Judge Orders Hold on GE Enforcement
A federal judge in Honolulu has ordered a temporary hold on enforcement of the moratorium on genetically engineered crops passed by Maui County voters on Nov. 4. Last week, Monsanto and other parties filed a lawsuit against the County of Maui, challenging the moratorium. Judge Barry Kurren granted Monsanto and other plaintiffs in the suit a temporary injunction until Dec. 5.
The county stated last week it was preparing to enforce the moratorium pending the Election Officer’s certification of election results, but the judge’s injunction will put a hold on enforcement until further court action.
Injunction is a court order for a party to do, or refrain from doing, specific acts. In this case, it refers to preventing the County of Maui from carrying out enforcement of the GE ordinance.
Monsanto and other businesses operating on Molokai, including Mycogen, Friendly Isle Auto Parts, Molokai Chamber of Commerce, Makoa Trucking and Hikiola Cooperative, filed the suit against the County of Maui last Thursday.
The lawsuit stated that the moratorium will cause “immediate and traumatic harm to the local economy, and to many individuals who rely on GE crops to support themselves and their families.” It also cites irreparable harm to the seed companies, which have invested millions of dollars in facilities on Maui and Molokai.
The lawsuit argues that the ordinance violates federal, state and local law, and is “directly at odds with decades of settled science and more than 100 federal agency expert scientific determinations.”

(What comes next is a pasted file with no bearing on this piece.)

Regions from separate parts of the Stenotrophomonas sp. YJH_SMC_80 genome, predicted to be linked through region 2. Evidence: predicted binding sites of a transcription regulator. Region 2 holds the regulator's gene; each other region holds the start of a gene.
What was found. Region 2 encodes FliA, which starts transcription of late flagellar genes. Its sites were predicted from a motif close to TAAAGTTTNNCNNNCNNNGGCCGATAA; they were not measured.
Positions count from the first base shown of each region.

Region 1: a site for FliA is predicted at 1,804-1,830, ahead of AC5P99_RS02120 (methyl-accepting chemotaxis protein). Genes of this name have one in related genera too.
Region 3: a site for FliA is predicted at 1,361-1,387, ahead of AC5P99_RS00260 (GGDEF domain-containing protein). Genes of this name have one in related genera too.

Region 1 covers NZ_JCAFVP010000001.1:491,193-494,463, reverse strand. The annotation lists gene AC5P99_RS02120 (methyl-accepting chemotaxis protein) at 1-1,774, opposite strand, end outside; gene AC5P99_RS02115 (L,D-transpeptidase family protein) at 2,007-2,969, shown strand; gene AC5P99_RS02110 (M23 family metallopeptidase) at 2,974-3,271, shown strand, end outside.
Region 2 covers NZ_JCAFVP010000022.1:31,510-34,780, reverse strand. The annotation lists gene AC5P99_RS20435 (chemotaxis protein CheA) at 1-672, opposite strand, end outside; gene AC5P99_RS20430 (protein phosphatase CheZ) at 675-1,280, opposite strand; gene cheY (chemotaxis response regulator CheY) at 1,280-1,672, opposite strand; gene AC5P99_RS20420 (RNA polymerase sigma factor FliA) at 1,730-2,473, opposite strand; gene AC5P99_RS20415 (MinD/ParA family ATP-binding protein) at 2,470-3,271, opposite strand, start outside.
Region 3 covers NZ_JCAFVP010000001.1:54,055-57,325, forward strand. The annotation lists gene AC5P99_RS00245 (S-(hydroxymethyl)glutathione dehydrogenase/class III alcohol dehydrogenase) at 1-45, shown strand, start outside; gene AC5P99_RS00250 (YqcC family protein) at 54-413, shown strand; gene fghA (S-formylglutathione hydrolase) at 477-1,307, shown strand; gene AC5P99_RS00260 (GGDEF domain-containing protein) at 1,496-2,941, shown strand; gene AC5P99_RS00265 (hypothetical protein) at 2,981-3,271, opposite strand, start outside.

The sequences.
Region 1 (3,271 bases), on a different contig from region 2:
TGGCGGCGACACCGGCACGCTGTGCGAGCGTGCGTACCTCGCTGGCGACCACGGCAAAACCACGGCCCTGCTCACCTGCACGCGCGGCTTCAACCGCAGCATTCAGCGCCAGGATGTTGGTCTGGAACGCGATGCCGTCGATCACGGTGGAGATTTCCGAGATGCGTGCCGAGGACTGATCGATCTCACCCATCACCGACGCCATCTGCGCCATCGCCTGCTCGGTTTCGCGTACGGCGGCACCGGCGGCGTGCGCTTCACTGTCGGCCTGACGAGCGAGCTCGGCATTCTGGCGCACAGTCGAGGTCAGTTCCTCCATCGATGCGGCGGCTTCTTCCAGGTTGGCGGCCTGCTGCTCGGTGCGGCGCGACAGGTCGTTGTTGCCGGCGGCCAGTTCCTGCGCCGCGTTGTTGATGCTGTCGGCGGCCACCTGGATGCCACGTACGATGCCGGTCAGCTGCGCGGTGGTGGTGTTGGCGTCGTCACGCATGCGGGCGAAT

Mycogen Seeds farms about 420 acres on Molokai, while Monsanto owns or leases 784 acres on Maui and 2,294 acres of farmland on Molokai, according to the suit.
“A significant percentage of corn seed planted in the U.S. have originated from Monsanto’s facilities in the County,” states the suit.
Friendly Isle Auto Parts claims in the suit it obtains 35 to 40 percent of its sales from GE companies or their employees, while Makoa Trucking states 30 percent of its business is from the GE industry. Hikiola Cooperative claims in the suit that the two seed companies account for about 50 percent of its business.
Another plaintiff in the case is a group called Concerned Citizens of Molokai and Maui, an organization of more than 300 Molokai and Maui residents. Most have spent their entire working lives with Monsanto and are not well-trained or prepared to change industries, the suit claims. It states that the ordinance would cause substantial harm to these individuals, and if the GE moratorium takes effect, almost all would lose their jobs.
Meanwhile, a group of five Maui residents involved in the SHAKA Movement which led the Maui County initiative process, also filed a lawsuit against Maui County last week seeking to ensure that the ordinance will be carried out.
One day before Monsanto and fellow plaintiffs sued the county, Dr. Lorrin Pang, Mark Sheehan, Lei’ohu Ryder, Bonnie Marsh and Alika Atay filed a lawsuit Wednesday in state court against the county, Monsanto and Dow AgroSciences. The suit states they want to ensure the GE moratorium is implanted in a timely and proper manner, resolve claims that the ordinance is not enforceable, and be included in the implementation of the moratorium.